# Kerma

In Section 15.15 of Intermediate Physics for Medicine and Biology, Russ Hobbie and I define the kerma. It’s measured in the same units as absorbed dose: J/kg, or gray. What’s the difference between the two? Kerma indicates the energy transferred to charged particles, while dose indicates the energy imparted to (or absorbed by) the tissue. Kerma is more closely related to the number of photons in the tissue, but absorbed dose is more closely related to biological damage. In Radiation Therapy Physics, Hendee, Ibbott and Hendee distinguish between kerma and dose.

The kerma (an acronym for kinetic energy released in matter) is the sum of the initial kinetic energies of all IP [ion pairs] liberated in a volume element of matter, divided by the mass of the matter in the volume element. The absorbed dose is the energy actually absorbed per unit mass in the volume element. If ion pairs escape the volume element without depositing all of their energy, and if they are not compensated by ion pairs originating outside the volume element but depositing energy within it (electron equilibrium), the kerma exceeds the absorbed dose. The kerma also is greater than the absorbed dose when energy is radiated from the volume element as bremsstrahlung or characteristic radiation. Under conditions in which electron equilibrium is achieved and the radiative energy loss is negligible, the kerma and absorbed dose are identical. The output of x-ray tubes is sometimes described in terms of air kerma expressed as the energy released per unit mass of air.

Figure 15.32 of IPMB plots the energy transferred and the energy imparted in 2-cm-thick slices versus depth when a 10 MeV photon beam is incident on water, calculated using Russ’s program MacDose.

If we divide both energies by the mass of the slice and average over many simulations, we get plots of the absorbed dose (dashed curve) and the kerma (solid curve). Hendee et al. provide a similar plot in their Figure 5–7.

The difference between kerma and absorbed dose is useful in explaining the skin-sparing effect of high-energy photons such as multi-MV x rays used in radiation therapy. As shown in Figure 5–7, the kerma is greatest at the surface of irradiated tissue because the photon intensity is highest at the surface and causes the greatest number of interactions with the medium. The photon intensity diminishes gradually as the photons interact on their way through the medium. The electrons set into motion during the photon interactions at the surface travel several millimeters in depth before their energy is completely dissipated… These electrons add to the ionization produced by photon interactions occurring at greater depths. Hence, the absorbed dose increases over the first few millimeters below the surface to reach the greatest dose at the depth of maximum dose (dmax) several millimeters below the surface [dmax is about 0.05 m in Fig. 15.32 of IPMB]. This buildup of absorbed dose over the first few millimeters below the skin is responsible for the clinically important skin-sparing effect of high-energy x and γ rays. Beyond dmax, the absorbed dose also decreases gradually as the photons are attenuated. At depths greater than dmax, the kerma curve falls below that for absorbed dose because kerma reflects the photon intensity at each depth, whereas absorbed dose reflects in part the photon intensity at shallower depths that sets electrons into motion that penetrate to the depth.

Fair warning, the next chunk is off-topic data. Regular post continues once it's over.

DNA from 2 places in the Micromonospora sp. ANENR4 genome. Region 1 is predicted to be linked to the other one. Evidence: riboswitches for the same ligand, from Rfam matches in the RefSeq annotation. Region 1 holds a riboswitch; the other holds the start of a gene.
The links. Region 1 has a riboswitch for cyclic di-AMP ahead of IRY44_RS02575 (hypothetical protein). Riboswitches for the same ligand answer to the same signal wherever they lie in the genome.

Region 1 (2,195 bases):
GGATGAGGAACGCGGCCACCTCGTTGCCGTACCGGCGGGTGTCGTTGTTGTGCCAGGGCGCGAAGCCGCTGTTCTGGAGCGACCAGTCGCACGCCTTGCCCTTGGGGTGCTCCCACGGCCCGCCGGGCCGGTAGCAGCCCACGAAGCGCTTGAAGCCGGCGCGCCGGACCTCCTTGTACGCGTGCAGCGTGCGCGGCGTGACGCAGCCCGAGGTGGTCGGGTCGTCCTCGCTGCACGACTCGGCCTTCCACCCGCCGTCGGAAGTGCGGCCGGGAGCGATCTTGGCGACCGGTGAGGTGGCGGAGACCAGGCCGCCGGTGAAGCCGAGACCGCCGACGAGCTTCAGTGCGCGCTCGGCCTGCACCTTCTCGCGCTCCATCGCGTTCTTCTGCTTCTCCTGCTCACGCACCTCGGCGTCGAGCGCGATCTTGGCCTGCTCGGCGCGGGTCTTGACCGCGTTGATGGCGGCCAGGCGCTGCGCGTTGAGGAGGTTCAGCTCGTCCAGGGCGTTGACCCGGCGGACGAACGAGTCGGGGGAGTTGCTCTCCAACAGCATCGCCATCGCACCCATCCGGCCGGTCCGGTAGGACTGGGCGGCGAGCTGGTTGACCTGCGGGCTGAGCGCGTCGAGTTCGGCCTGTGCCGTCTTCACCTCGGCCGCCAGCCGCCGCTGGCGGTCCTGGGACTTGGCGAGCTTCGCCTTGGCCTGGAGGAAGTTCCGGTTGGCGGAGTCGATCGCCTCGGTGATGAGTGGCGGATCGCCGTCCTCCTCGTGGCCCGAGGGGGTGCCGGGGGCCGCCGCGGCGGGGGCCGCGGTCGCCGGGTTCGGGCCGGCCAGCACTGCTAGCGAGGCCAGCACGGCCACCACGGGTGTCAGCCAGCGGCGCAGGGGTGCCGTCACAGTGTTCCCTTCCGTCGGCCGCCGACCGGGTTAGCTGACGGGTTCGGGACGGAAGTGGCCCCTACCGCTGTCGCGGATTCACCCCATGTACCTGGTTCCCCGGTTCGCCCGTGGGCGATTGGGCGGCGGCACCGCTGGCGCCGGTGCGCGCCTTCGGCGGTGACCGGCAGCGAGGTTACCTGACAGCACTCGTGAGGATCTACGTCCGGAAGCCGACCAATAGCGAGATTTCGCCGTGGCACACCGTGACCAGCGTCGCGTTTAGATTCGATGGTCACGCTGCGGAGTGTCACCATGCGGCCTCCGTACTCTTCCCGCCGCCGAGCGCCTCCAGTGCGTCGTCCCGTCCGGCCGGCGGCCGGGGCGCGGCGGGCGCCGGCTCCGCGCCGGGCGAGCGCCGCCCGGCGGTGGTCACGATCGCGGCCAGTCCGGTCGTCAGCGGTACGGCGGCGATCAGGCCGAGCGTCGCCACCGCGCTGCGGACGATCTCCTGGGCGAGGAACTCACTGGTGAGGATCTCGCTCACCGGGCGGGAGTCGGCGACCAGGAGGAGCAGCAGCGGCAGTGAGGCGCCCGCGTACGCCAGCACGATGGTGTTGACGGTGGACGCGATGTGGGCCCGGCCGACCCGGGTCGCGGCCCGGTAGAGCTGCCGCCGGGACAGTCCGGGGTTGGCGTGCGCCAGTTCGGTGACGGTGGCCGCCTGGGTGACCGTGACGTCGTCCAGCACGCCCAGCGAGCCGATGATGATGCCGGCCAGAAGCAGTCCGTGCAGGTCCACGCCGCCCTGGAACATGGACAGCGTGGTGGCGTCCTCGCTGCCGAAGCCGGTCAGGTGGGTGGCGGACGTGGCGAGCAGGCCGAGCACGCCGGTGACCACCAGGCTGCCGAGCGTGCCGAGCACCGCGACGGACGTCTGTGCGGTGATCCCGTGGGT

William Hendee, the lead author of Radiation Therapy Physics, is a giant in medical physics. He was the editor of the journal Medical Physics from 2005 to 2013. In addition to Radiation Therapy Physics, he wrote another textbook, with E. Russell Ritenour, about Medical Imaging Physics. These two books are at a level similar to IPMB, but with less mathematics and a narrower focus, overlapping our Chapters 13–18. A fourth edition of Radiation Therapy Physics is out, with a new title: Hendee‘s Radiation Therapy Physics.

My connection to Hendee is that — according to an interview for the American Society for Radiation Oncology — he worked for a couple years as a graduate student at Vanderbilt University with Robert Lagemann. I knew Lagemann when I was a graduate student at Vanderbilt twenty years after Hendee was there, and I served as the Robert T. Lagemann Assistant Professor of Living State Physics at Vanderbilt from 1995 to 1998.

Listen to Hendee discuss medical physics in his own words.

Interview with William Hendee, reflecting on the history of the Radiological Society of North American, its influence on his career, radiology’s progress, and improved patient care.

Originally published at hobbieroth.blogspot.com on April 12, 2019.

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